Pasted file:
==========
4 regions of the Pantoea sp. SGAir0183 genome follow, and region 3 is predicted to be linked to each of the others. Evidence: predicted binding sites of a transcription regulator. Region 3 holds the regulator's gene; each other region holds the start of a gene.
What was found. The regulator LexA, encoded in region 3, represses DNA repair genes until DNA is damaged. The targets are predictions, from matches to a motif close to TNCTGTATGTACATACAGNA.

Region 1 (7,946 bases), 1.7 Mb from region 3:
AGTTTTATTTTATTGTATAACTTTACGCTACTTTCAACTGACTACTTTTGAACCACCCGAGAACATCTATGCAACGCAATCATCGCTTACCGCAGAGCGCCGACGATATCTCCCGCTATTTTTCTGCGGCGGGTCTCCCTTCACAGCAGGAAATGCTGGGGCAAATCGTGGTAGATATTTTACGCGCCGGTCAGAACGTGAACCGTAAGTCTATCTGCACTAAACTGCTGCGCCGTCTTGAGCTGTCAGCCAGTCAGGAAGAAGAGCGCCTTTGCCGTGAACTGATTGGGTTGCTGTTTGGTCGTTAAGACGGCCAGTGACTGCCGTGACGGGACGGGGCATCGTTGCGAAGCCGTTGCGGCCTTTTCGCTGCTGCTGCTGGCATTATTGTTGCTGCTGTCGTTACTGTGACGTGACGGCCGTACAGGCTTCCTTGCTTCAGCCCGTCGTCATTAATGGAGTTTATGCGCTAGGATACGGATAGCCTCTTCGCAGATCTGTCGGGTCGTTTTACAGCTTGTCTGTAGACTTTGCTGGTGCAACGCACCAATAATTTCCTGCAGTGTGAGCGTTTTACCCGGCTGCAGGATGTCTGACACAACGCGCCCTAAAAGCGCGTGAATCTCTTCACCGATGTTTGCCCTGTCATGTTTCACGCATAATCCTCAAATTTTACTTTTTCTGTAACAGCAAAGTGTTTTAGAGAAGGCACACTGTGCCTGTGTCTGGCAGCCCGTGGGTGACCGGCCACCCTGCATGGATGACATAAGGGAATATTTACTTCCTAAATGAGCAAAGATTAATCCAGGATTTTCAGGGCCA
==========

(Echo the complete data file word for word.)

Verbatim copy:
4 regions of the Pantoea sp. SGAir0183 genome follow, and region 3 is predicted to be linked to each of the others. Evidence: predicted binding sites of a transcription regulator. Region 3 holds the regulator's gene; each other region holds the start of a gene.
What was found. The regulator LexA, encoded in region 3, represses DNA repair genes until DNA is damaged. The targets are predictions, from matches to a motif close to TNCTGTATGTACATACAGNA.

Region 1 (7,946 bases), 1.7 Mb from region 3:
AGTTTTATTTTATTGTATAACTTTACGCTACTTTCAACTGACTACTTTTGAACCACCCGAGAACATCTATGCAACGCAATCATCGCTTACCGCAGAGCGCCGACGATATCTCCCGCTATTTTTCTGCGGCGGGTCTCCCTTCACAGCAGGAAATGCTGGGGCAAATCGTGGTAGATATTTTACGCGCCGGTCAGAACGTGAACCGTAAGTCTATCTGCACTAAACTGCTGCGCCGTCTTGAGCTGTCAGCCAGTCAGGAAGAAGAGCGCCTTTGCCGTGAACTGATTGGGTTGCTGTTTGGTCGTTAAGACGGCCAGTGACTGCCGTGACGGGACGGGGCATCGTTGCGAAGCCGTTGCGGCCTTTTCGCTGCTGCTGCTGGCATTATTGTTGCTGCTGTCGTTACTGTGACGTGACGGCCGTACAGGCTTCCTTGCTTCAGCCCGTCGTCATTAATGGAGTTTATGCGCTAGGATACGGATAGCCTCTTCGCAGATCTGTCGGGTCGTTTTACAGCTTGTCTGTAGACTTTGCTGGTGCAACGCACCAATAATTTCCTGCAGTGTGAGCGTTTTACCCGGCTGCAGGATGTCTGACACAACGCGCCCTAAAAGCGCGTGAATCTCTTCACCGATGTTTGCCCTGTCATGTTTCACGCATAATCCTCAAATTTTACTTTTTCTGTAACAGCAAAGTGTTTTAGAGAAGGCACACTGTGCCTGTGTCTGGCAGCCCGTGGGTGACCGGCCACCCTGCATGGATGACATAAGGGAATATTTACTTCCTAAATGAGCAAAGATTAATCCAGGATTTTCAGGGCCA